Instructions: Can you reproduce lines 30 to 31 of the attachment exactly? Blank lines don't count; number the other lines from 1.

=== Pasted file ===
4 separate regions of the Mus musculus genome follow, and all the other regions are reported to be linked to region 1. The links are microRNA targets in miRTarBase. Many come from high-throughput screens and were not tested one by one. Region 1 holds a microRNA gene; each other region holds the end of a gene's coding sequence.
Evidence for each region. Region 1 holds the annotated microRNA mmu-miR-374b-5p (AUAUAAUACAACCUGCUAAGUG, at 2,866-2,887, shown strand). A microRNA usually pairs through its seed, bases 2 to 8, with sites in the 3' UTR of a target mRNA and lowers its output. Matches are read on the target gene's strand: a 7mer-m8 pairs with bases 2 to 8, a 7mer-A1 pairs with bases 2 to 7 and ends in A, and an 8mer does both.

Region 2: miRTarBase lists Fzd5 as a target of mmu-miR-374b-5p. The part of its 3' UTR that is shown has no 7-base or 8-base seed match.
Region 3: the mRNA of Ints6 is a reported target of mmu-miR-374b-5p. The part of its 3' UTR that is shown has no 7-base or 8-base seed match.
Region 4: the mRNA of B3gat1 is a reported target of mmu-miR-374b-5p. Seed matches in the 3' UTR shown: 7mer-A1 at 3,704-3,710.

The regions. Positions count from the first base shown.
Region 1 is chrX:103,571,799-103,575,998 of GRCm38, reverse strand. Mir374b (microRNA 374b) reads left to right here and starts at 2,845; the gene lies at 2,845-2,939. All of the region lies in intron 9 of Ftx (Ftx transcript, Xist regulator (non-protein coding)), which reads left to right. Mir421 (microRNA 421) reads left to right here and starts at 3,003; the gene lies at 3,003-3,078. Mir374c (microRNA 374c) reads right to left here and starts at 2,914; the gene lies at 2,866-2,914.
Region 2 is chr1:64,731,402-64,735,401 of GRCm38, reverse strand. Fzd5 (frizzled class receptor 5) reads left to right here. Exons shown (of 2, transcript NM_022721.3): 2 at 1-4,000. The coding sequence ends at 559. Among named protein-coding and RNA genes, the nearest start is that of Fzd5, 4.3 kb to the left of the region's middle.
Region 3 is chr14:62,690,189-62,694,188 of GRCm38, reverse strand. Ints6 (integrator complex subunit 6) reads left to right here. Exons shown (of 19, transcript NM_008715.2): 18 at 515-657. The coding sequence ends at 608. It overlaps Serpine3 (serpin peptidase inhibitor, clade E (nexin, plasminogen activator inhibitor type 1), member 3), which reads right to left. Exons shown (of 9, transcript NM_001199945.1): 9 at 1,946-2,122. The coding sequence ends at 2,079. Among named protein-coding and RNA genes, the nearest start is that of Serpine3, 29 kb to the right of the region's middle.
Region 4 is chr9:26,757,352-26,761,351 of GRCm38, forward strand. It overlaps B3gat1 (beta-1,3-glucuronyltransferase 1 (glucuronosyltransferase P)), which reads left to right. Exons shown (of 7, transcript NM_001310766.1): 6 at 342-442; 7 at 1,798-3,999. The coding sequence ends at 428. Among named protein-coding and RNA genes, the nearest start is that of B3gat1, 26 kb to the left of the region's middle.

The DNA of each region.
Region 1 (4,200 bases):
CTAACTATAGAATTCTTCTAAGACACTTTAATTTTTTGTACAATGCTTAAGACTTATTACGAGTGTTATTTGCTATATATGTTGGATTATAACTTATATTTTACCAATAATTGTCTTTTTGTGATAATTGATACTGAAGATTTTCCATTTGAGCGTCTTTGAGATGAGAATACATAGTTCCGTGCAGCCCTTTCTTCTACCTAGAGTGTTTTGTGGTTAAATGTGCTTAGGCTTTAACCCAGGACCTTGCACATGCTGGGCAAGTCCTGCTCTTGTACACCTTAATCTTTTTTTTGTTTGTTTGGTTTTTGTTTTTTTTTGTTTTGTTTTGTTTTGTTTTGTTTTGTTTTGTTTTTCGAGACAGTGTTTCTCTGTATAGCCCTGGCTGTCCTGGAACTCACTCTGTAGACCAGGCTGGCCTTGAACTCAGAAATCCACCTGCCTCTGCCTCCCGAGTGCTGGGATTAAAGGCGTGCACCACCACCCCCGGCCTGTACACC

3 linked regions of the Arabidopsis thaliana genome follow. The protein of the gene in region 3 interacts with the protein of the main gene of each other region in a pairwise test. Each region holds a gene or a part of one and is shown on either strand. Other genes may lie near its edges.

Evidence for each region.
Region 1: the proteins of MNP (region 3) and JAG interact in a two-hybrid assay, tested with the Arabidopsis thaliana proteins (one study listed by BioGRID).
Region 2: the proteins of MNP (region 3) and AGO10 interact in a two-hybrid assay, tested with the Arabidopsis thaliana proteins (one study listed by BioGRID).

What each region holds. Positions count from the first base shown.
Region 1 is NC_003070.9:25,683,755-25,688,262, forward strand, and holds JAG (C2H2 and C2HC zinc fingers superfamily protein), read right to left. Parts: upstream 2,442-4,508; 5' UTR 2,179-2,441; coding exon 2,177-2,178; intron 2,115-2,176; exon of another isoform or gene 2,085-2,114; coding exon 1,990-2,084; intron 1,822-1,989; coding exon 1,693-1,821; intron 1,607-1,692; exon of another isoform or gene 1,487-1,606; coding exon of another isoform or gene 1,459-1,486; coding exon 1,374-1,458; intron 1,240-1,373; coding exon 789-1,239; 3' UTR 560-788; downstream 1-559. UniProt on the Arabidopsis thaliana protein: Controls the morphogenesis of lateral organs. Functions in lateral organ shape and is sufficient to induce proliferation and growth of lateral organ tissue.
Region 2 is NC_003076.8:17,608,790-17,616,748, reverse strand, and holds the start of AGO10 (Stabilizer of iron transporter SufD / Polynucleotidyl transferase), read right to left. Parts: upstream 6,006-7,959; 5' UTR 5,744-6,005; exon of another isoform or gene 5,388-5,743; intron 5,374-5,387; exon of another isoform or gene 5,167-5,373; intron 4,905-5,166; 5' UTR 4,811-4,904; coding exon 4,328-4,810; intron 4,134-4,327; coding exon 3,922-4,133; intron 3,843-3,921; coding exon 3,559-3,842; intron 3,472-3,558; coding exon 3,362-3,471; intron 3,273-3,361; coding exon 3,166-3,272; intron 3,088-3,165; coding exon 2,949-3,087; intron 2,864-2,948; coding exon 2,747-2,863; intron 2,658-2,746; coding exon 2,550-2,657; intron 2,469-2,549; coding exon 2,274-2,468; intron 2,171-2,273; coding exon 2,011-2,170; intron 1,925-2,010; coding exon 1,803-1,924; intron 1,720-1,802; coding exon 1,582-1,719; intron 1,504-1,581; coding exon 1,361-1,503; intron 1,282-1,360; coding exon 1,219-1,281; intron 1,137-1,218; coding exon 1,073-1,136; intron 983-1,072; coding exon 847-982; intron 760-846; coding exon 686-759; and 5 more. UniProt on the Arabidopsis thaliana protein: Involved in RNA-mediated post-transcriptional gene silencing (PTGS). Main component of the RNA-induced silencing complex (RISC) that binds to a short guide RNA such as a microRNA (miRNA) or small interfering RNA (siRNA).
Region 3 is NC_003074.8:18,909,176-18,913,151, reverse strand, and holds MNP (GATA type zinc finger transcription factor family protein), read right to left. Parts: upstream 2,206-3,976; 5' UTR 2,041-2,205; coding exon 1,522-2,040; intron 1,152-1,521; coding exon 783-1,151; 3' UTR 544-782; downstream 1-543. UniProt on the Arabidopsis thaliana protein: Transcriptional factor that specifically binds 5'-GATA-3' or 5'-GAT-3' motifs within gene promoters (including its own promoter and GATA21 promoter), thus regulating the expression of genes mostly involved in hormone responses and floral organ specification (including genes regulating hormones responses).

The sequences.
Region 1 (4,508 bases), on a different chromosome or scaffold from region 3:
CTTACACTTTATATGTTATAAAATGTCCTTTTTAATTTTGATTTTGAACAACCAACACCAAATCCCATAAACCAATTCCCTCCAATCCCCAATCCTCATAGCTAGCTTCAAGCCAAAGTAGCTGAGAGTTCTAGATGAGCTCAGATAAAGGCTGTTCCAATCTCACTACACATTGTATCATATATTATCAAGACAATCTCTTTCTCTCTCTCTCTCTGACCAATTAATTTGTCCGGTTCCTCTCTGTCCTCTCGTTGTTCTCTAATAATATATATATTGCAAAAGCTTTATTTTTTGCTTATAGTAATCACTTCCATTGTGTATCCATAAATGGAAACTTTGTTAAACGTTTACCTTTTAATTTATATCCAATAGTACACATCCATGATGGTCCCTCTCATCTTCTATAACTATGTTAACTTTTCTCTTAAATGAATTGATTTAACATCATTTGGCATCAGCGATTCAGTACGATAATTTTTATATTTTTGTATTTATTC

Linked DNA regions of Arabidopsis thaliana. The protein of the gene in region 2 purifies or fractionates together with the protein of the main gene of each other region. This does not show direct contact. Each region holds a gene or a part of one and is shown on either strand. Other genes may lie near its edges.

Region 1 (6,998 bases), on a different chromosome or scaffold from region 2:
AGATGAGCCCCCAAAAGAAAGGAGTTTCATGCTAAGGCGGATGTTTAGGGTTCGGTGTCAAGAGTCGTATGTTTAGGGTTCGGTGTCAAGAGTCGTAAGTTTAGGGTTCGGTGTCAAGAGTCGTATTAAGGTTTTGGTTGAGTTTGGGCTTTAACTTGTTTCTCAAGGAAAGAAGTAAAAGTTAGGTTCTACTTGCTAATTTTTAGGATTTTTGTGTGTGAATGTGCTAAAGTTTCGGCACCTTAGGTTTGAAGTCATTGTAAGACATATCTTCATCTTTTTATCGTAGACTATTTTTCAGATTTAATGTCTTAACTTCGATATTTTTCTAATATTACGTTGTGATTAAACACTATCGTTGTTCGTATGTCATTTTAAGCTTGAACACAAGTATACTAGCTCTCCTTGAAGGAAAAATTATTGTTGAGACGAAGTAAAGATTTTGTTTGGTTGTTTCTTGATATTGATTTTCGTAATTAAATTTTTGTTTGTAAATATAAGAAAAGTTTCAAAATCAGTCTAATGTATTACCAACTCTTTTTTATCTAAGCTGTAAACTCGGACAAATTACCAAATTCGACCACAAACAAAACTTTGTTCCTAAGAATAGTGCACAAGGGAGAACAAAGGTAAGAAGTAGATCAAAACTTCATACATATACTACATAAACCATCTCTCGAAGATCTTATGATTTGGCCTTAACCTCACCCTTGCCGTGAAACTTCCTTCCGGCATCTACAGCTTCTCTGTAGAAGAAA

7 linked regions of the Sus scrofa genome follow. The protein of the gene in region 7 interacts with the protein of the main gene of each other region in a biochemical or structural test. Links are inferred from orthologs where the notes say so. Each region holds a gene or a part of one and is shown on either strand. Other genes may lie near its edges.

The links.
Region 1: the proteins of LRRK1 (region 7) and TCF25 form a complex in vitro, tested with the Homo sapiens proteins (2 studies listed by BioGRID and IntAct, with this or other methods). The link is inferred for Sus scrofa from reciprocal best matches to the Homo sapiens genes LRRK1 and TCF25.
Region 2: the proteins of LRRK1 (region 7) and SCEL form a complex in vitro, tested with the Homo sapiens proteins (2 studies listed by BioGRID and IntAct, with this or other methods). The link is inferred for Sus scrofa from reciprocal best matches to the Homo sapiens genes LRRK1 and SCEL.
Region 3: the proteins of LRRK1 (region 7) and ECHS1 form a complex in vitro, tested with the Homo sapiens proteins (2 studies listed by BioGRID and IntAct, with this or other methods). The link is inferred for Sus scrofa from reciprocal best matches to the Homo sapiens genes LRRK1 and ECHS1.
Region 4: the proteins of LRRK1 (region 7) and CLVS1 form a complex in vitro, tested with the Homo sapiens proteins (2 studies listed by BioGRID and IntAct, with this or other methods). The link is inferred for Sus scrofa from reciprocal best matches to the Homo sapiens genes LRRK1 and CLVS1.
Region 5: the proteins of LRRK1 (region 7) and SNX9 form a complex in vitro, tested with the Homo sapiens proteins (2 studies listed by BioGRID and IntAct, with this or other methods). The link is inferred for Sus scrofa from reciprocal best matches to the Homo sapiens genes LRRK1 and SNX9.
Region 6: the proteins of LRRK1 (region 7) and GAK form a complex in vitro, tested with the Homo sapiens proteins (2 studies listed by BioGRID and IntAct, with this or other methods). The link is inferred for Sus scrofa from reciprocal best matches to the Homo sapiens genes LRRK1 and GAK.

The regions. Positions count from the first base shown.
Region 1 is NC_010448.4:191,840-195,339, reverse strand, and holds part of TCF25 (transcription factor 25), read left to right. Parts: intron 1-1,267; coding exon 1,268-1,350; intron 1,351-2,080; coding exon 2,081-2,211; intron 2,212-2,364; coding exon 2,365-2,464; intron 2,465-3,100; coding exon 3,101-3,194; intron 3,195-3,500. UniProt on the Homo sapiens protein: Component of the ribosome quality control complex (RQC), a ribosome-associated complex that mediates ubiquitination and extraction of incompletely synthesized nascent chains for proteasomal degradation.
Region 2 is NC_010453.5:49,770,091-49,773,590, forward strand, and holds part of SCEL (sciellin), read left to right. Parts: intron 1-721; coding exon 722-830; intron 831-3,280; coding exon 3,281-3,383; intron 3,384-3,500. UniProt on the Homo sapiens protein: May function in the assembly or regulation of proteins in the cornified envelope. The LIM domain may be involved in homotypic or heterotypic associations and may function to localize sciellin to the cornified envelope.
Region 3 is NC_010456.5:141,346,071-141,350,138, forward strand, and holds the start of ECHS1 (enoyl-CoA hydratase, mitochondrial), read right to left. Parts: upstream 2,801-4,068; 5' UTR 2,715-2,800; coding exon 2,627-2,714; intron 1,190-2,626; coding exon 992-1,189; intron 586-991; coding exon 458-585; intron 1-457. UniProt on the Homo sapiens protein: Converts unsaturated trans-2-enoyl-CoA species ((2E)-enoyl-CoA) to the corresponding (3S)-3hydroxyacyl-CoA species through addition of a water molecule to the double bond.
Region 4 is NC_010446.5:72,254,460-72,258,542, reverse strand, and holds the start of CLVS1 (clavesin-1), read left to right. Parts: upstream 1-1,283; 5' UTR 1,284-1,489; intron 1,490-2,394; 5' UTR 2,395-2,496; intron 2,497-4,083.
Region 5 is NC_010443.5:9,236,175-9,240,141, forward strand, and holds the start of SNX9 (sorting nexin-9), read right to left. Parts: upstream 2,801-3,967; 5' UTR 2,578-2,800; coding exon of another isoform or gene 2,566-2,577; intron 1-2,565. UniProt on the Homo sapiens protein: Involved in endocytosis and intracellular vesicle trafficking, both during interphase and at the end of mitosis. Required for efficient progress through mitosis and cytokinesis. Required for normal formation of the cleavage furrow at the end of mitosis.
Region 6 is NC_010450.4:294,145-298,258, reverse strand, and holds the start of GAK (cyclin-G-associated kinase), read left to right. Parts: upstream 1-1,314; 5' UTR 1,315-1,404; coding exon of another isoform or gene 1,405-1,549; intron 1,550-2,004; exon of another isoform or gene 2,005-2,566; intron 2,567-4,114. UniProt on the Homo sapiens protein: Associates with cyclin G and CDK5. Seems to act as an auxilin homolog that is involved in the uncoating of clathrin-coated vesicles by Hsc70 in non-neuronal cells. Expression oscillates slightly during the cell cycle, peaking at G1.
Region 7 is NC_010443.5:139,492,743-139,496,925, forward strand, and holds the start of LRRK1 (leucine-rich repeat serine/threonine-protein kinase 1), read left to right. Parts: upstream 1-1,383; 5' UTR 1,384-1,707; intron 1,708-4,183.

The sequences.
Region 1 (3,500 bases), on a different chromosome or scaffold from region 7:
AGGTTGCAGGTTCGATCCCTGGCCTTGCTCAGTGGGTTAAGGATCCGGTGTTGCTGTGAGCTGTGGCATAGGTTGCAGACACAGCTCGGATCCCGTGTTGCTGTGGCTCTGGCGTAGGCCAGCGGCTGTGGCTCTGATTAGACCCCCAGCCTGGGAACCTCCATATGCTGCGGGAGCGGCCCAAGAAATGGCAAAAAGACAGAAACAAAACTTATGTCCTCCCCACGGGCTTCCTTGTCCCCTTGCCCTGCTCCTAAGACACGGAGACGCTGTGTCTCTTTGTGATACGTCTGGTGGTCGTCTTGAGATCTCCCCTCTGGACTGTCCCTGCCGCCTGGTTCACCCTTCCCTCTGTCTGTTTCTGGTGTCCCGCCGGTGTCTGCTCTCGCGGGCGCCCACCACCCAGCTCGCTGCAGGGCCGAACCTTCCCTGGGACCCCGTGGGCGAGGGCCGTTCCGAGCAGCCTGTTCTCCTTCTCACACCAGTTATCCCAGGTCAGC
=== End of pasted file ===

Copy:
Region 1: the proteins of LRRK1 (region 7) and TCF25 form a complex in vitro, tested with the Homo sapiens proteins (2 studies listed by BioGRID and IntAct, with this or other methods). The link is inferred for Sus scrofa from reciprocal best matches to the Homo sapiens genes LRRK1 and TCF25.
Region 2: the proteins of LRRK1 (region 7) and SCEL form a complex in vitro, tested with the Homo sapiens proteins (2 studies listed by BioGRID and IntAct, with this or other methods). The link is inferred for Sus scrofa from reciprocal best matches to the Homo sapiens genes LRRK1 and SCEL.